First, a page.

Apple ProDOS Variable Lister
Paul F. Stuever
This fast machine language utility takes the pain out of debugging BASIC programs by listing the current value of every program variable. You can also make a hardcopy of the variable list. ProDOS is required.
How many times have you run a program, only to get a message like OVERFLOW ERROR IN 240, or worse yet, BAD SUBSCRIPT ERROR IN 240? When you list the line in question, it may look something like this:
240 A$(X +XZ,2 * (B / 4 = C + 1),B / 4) = STR$ (Z)
To locate the error, you'll need to type PRINT X, followed by PRINT XZ and so on, to find the current value of each variable. This is a slow, tedious way to debug a program, especially when you find that some of these variables were defined with other formulas.
"Apple Variable Lister" takes the drudgery out of such debugging tasks by quickly listing the current value of every variable in your program. The program is written in machine language and works on any Apple II series computer with ProDOS.
You can use this utility even if you don't understand machine language: The BASIC loader program listed below creates the machine language and saves it on your disk. Type in the loader, and save a copy before you run it in case you made a typing error. The program has a checksum to catch errors and identify any lines that have mistakes. If no errors are found, it prints OK and saves the utility with the filename VAR.LIST on your disk as a binary file.
Once this is done, you're ready to use the lister. Enter BLOAD VAR. LIST to load it into memory, followed by HIMEM: 31000 to set the top of memory. You will ordinarily want to do this at the beginning of a programming session. To list your variables, simply type CALL 32000 and press RETURN. The same command can run the routine from within a BASIC program. To make a hardcopy of the variable list, enter PR#1 before calling the routine.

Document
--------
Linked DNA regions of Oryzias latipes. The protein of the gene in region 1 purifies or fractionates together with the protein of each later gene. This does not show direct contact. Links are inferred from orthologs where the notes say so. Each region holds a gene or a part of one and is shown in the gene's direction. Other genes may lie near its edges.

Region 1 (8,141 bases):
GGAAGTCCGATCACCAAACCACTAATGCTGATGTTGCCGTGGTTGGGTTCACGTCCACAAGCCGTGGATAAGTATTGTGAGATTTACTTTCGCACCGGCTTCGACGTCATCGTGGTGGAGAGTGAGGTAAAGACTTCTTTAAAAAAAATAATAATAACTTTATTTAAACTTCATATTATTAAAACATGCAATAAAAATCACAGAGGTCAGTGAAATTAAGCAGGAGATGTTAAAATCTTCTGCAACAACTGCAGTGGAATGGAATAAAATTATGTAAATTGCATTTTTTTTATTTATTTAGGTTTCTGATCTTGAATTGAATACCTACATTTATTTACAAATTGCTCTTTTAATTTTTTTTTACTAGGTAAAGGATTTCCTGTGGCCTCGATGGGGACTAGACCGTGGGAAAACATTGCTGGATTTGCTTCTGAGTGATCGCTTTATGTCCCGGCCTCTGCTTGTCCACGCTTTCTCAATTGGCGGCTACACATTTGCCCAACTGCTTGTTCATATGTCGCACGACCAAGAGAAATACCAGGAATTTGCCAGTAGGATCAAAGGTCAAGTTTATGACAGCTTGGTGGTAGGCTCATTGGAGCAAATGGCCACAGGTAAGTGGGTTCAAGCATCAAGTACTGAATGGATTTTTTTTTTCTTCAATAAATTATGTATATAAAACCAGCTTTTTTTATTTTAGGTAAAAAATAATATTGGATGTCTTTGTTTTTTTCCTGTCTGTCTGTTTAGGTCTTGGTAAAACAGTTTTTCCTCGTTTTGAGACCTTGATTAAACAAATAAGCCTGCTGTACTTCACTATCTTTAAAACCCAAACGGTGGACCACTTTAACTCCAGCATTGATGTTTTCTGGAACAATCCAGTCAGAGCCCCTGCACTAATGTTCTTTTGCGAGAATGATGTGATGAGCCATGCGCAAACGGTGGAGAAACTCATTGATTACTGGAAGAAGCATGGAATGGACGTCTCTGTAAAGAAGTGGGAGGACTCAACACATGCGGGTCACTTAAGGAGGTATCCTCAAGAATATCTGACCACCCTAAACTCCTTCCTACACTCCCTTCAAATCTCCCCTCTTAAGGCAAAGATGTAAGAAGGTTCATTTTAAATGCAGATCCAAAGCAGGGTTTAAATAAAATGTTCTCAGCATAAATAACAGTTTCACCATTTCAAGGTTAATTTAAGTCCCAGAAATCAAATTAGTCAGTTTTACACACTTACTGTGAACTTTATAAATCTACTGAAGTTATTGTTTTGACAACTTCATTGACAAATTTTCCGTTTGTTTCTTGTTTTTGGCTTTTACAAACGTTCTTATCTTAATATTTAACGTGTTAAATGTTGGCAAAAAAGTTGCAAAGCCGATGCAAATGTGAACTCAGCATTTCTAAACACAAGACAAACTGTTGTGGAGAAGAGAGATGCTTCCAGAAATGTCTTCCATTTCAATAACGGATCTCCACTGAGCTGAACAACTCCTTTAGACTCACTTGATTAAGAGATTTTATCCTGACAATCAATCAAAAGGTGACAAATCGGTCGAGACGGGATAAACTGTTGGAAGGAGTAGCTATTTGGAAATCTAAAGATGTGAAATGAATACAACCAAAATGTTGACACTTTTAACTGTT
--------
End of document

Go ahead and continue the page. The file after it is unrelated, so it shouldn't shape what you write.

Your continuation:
A Chronological List
Variable Lister displays your program's arrays first, followed by floating point, string, and integer variables. The variables are displayed in chronological order (the order they are used in the program), not alphabetically. Although Applesoft BASIC allows arrays with up to 88 dimensions and as many elements per dimension as available memory will allow, Variable Lister is more restrictive. For this program, arrays are limited to three dimensions and a maximum of 254 elements per dimension. Attempting to list a larger array—for example, the one created by DIM A$(500)—crashes the utility.
Note that Variable Lister cannot display a variable until it has actually been used in the program. For instance, consider the following line:
10 A$="YES" : IF A$="NO" THEN B$="OK"
Since the IF condition can never be satisfied, B$ will not appear on the variable list unless the program uses it elsewhere. This is no problem when debugging, since you're interested only in variables that were used up to the time the program crashed. However, to make a complete variable list for permanent documentation, you'll need to run your program until you know that every variable has been used.